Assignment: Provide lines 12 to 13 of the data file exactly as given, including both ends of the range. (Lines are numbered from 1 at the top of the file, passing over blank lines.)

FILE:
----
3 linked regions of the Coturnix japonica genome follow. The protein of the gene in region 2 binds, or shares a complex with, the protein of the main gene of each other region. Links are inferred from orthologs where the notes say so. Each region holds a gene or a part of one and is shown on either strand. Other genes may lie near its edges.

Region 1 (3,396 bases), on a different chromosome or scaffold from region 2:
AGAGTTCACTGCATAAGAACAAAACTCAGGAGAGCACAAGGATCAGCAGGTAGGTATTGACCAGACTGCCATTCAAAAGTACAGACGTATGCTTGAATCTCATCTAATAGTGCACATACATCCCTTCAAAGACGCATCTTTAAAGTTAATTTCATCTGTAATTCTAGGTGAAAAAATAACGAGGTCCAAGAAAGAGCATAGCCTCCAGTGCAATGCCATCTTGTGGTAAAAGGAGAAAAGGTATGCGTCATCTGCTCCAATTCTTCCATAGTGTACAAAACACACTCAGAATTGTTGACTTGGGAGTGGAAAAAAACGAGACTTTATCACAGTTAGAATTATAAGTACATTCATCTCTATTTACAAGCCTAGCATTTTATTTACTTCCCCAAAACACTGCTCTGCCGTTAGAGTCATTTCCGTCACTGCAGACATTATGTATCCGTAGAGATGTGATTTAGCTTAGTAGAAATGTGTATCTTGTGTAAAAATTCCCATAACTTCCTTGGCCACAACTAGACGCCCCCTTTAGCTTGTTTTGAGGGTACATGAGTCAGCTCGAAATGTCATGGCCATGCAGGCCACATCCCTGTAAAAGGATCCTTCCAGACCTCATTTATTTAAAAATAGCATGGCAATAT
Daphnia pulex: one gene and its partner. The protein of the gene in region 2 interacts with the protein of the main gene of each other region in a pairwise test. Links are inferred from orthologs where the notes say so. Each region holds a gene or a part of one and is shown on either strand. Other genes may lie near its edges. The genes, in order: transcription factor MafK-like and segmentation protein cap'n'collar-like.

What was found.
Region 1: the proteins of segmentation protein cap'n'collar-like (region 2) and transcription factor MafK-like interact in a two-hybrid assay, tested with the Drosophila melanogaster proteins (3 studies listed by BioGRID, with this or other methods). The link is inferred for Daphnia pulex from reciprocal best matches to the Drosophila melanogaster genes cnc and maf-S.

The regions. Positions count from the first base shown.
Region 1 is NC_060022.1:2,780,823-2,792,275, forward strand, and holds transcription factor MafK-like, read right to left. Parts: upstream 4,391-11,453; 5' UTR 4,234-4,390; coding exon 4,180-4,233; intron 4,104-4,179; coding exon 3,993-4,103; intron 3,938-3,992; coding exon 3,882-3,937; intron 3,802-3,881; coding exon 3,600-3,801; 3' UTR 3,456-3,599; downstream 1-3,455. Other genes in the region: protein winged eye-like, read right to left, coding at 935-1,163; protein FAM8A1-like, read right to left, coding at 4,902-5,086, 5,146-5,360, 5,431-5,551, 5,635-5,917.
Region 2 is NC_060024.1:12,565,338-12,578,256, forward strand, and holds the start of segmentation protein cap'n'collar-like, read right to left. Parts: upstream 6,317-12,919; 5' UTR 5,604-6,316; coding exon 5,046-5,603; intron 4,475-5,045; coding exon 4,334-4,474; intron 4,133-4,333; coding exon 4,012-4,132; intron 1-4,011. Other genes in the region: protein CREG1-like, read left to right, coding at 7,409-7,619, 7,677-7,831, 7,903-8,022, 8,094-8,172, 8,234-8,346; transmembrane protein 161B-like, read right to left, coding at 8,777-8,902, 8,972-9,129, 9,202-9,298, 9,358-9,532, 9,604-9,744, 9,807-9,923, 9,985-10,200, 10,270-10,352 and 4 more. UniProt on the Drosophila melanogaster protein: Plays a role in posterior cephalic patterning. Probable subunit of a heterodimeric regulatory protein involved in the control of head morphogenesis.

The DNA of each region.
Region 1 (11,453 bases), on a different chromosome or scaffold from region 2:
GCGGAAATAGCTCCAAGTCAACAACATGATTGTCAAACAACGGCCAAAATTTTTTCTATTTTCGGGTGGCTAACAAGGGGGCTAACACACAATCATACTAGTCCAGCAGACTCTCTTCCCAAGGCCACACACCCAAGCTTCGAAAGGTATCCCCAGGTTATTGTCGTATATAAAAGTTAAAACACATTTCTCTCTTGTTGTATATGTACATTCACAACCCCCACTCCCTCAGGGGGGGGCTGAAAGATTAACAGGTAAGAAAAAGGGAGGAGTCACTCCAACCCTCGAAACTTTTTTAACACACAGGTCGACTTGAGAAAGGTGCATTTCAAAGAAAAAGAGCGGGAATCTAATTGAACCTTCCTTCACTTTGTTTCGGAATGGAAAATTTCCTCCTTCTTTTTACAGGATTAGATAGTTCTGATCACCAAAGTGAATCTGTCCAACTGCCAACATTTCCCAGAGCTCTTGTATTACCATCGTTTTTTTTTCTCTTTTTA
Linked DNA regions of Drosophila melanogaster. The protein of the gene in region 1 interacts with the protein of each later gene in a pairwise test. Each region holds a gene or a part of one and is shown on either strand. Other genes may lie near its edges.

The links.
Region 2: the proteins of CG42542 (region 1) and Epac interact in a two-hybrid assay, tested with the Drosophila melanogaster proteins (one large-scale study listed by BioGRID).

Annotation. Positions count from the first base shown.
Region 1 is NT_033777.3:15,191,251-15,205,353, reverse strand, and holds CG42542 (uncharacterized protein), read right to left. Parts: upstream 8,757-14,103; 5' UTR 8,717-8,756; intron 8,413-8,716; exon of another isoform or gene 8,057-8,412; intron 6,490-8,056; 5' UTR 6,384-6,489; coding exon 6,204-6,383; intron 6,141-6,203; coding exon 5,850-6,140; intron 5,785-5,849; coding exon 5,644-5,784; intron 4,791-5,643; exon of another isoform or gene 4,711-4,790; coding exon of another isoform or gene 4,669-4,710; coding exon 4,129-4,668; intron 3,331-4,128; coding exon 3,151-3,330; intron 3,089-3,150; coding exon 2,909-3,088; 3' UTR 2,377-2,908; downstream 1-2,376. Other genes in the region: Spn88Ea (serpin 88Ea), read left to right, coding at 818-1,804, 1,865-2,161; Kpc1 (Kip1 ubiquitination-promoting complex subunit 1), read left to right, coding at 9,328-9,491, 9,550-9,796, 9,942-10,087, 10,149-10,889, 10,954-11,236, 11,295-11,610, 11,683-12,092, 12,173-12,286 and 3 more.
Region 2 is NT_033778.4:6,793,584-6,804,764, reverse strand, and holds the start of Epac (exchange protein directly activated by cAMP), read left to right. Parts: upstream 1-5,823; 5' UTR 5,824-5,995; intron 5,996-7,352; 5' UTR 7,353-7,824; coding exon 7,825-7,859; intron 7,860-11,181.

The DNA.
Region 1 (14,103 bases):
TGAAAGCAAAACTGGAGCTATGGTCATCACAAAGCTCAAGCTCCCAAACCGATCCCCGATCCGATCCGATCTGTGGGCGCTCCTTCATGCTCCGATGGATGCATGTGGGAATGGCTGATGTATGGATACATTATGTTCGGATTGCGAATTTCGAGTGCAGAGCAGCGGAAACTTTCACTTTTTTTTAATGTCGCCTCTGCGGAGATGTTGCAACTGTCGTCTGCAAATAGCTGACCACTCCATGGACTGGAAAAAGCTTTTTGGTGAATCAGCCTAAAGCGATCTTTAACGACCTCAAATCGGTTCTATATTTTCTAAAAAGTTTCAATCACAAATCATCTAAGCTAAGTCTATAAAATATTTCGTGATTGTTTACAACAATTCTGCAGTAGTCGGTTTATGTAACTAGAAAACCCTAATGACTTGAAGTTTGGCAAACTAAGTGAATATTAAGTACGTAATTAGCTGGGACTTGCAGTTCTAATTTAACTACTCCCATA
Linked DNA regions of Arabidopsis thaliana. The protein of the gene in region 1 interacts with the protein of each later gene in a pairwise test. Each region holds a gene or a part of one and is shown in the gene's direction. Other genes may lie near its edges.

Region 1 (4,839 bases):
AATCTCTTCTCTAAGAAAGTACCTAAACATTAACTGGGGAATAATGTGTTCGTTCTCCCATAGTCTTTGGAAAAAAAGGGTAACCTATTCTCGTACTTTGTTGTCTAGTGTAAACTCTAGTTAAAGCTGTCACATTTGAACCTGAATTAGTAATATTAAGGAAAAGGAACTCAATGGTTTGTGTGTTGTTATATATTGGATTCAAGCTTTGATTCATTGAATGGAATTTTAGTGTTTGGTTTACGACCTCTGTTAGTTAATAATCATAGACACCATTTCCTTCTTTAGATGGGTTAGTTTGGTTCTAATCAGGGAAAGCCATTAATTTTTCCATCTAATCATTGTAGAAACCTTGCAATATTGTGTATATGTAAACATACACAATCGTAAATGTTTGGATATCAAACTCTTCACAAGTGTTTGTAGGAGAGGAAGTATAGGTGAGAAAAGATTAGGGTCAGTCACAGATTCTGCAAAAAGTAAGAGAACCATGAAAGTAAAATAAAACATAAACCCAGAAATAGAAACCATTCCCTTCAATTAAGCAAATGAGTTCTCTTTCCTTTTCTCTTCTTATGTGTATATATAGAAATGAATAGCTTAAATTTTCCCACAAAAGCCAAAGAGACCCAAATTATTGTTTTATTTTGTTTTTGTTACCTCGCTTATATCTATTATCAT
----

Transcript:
GCGGAAATAGCTCCAAGTCAACAACATGATTGTCAAACAACGGCCAAAATTTTTTCTATTTTCGGGTGGCTAACAAGGGGGCTAACACACAATCATACTAGTCCAGCAGACTCTCTTCCCAAGGCCACACACCCAAGCTTCGAAAGGTATCCCCAGGTTATTGTCGTATATAAAAGTTAAAACACATTTCTCTCTTGTTGTATATGTACATTCACAACCCCCACTCCCTCAGGGGGGGGCTGAAAGATTAACAGGTAAGAAAAAGGGAGGAGTCACTCCAACCCTCGAAACTTTTTTAACACACAGGTCGACTTGAGAAAGGTGCATTTCAAAGAAAAAGAGCGGGAATCTAATTGAACCTTCCTTCACTTTGTTTCGGAATGGAAAATTTCCTCCTTCTTTTTACAGGATTAGATAGTTCTGATCACCAAAGTGAATCTGTCCAACTGCCAACATTTCCCAGAGCTCTTGTATTACCATCGTTTTTTTTTCTCTTTTTA
Linked DNA regions of Drosophila melanogaster. The protein of the gene in region 1 interacts with the protein of each later gene in a pairwise test. Each region holds a gene or a part of one and is shown on either strand. Other genes may lie near its edges.